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Ten temples in the Dead Sea Scrolls

Posted by on Aug 27, 2008 in books, definition, worship | 1 comment

In his essay “The Ten Temples in the Dead Sea Scrolls” (in John Day. Temple and Worship in Biblical Israel: Proceedings of the Oxford Old Testament Seminar. New York: T&T Clark, 2005), George J. Brooke describes ten different temples found within the documents of Qumran (the Dead Sea Scrolls).

The residents of the Qumran community studied the OT writings and found ten temples. Some of these are temples with which we are familiar such as Solomon’s temple and Herod’s temple. However, they also recognized the heavenly temple, the wilderness tabernacle, and their own location in Qumran as temples.

In their writings, there is one recognized temple and one expected temple that could be of interest to Christians. First, at Qumran, they recognized God’s people themselves as a temple. Brooke suggests that this understanding of the community as the temple development in three stages. He says the following about the third and final stage of their understanding:

While priests remain necessary, in a third stage there seems to have been a rediscovery of the Torah’s equal insistence on the priesthood of the whole people of God (Exod. 19:6). (426)

Also, the Qumran community looked forward to an expected temple described by Brooke as “The Temple Not Made with Hands”. He says:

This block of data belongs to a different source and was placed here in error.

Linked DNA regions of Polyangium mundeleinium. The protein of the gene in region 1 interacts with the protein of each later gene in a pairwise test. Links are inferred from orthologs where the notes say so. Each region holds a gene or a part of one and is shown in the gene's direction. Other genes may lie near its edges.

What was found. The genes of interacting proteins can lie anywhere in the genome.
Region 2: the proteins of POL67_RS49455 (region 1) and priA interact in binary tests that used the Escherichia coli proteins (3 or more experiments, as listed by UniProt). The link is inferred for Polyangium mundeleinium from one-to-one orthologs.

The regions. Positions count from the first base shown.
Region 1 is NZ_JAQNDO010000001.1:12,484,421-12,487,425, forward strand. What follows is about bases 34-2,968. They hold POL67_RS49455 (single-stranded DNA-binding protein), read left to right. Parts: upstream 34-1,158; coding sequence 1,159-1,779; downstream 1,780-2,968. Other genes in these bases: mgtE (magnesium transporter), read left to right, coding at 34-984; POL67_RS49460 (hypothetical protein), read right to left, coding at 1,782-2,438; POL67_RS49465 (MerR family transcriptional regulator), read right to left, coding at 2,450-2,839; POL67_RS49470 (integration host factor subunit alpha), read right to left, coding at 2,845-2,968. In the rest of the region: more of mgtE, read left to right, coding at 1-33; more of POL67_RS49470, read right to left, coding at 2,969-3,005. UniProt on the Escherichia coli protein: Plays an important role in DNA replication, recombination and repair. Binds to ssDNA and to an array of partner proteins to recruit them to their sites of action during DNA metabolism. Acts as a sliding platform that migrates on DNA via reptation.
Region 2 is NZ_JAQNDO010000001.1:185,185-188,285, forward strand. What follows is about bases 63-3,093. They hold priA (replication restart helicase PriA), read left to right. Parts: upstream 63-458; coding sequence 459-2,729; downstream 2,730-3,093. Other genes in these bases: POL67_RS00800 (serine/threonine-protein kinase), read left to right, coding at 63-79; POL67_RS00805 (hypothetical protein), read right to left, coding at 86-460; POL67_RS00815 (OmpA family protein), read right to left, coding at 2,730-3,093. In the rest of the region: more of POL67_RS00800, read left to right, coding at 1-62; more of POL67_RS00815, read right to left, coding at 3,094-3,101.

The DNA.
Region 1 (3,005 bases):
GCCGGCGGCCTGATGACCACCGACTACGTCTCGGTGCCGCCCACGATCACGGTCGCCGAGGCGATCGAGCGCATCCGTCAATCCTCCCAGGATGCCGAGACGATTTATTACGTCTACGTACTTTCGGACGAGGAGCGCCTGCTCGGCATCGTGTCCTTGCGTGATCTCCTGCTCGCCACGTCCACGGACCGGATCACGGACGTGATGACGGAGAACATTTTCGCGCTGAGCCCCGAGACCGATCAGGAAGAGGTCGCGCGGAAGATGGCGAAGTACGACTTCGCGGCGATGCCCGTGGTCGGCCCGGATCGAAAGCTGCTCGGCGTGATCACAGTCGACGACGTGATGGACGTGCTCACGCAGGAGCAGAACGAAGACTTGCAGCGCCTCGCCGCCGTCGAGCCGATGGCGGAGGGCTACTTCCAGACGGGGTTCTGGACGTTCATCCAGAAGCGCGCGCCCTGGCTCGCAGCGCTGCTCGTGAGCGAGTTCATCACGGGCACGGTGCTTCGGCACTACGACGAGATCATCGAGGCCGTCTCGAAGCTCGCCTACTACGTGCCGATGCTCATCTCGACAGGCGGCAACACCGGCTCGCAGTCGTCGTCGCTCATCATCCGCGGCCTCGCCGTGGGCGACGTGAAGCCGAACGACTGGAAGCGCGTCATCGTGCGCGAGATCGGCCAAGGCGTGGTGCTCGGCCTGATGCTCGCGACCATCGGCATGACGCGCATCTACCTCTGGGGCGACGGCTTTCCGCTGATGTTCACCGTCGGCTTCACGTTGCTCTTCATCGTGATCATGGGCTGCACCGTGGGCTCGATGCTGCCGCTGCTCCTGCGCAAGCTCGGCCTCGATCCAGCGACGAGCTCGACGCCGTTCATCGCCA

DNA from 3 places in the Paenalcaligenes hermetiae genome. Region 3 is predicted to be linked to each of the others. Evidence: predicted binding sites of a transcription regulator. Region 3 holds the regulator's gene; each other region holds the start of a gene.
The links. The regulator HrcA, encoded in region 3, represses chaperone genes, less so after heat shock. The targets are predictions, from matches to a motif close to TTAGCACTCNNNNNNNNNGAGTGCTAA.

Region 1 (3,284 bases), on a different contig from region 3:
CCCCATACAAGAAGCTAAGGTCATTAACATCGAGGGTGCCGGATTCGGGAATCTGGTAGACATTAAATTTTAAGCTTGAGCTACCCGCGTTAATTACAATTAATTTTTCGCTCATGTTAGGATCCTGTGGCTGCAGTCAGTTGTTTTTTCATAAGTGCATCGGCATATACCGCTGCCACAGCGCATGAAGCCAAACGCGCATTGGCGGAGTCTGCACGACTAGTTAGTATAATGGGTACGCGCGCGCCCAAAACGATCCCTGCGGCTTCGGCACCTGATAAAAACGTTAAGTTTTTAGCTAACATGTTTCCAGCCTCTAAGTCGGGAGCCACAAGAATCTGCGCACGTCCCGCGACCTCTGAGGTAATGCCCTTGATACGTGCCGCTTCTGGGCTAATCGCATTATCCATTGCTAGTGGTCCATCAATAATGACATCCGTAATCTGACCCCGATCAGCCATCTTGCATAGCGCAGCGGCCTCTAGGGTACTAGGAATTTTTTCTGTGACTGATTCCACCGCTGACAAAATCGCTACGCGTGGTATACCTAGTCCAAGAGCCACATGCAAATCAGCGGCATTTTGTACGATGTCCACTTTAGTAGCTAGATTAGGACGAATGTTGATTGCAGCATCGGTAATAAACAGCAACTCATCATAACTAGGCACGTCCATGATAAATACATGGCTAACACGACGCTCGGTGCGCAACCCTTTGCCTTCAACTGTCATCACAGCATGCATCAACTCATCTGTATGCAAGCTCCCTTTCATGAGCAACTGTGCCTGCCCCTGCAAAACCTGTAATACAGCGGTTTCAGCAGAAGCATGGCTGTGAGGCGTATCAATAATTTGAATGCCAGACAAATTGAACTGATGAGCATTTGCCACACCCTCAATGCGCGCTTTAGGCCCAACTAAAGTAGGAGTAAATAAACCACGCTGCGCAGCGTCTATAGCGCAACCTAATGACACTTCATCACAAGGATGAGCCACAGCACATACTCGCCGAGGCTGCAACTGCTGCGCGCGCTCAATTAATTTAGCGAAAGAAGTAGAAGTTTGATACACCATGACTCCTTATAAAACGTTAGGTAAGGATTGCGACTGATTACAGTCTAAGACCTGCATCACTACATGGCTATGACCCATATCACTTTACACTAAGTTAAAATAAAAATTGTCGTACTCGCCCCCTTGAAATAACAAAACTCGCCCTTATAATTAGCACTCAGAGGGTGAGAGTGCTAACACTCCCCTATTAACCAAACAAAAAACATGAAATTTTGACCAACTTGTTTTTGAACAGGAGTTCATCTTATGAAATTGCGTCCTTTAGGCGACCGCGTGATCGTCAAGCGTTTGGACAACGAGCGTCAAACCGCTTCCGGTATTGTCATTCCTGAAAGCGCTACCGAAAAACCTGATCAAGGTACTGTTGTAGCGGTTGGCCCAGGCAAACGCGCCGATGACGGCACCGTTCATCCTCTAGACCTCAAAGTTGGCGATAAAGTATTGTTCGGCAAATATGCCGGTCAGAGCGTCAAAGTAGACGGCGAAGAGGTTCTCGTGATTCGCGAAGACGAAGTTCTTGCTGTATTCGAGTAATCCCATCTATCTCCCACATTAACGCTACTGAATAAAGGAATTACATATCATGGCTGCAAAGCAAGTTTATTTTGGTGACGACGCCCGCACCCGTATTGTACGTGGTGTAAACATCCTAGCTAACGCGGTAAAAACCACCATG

At different times the community looked to the establishment of a Temple by God himself so that there might be an ultimate remedy for all of Israel’s failed attempts at providing a place for the whole of creation in microcosm to celebrate the sovereignty of God. (430)

These are very interesting ideas coming from a Jewish community of the first century and earlier. By studying their Hebrew Scriptures, they determined that the community is a temple of God – a dwelling place of God – and that each member of the community is a priest. Also, they expected another temple that God himself would create. This final temple would allow for “the whole creation” to worship God and would prefer the cure for human failures.

Do you realize that in Christ and through the Holy Spirit these two temples are combined in the church? We are the temple of God. We are a kingdom of priests who offer sacrifices of praise and good works. We are the temple “not made by human hands” but born from above. What an amazing thought that we are now the sanctuary of God.

What does it mean that the Qumran community was able to discern this from their Hebrew Scriptures?

One Comment

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  1. 8-27-2008

    That’s very interesting! God’s plan, it seems, has been shown to people for quite some time now.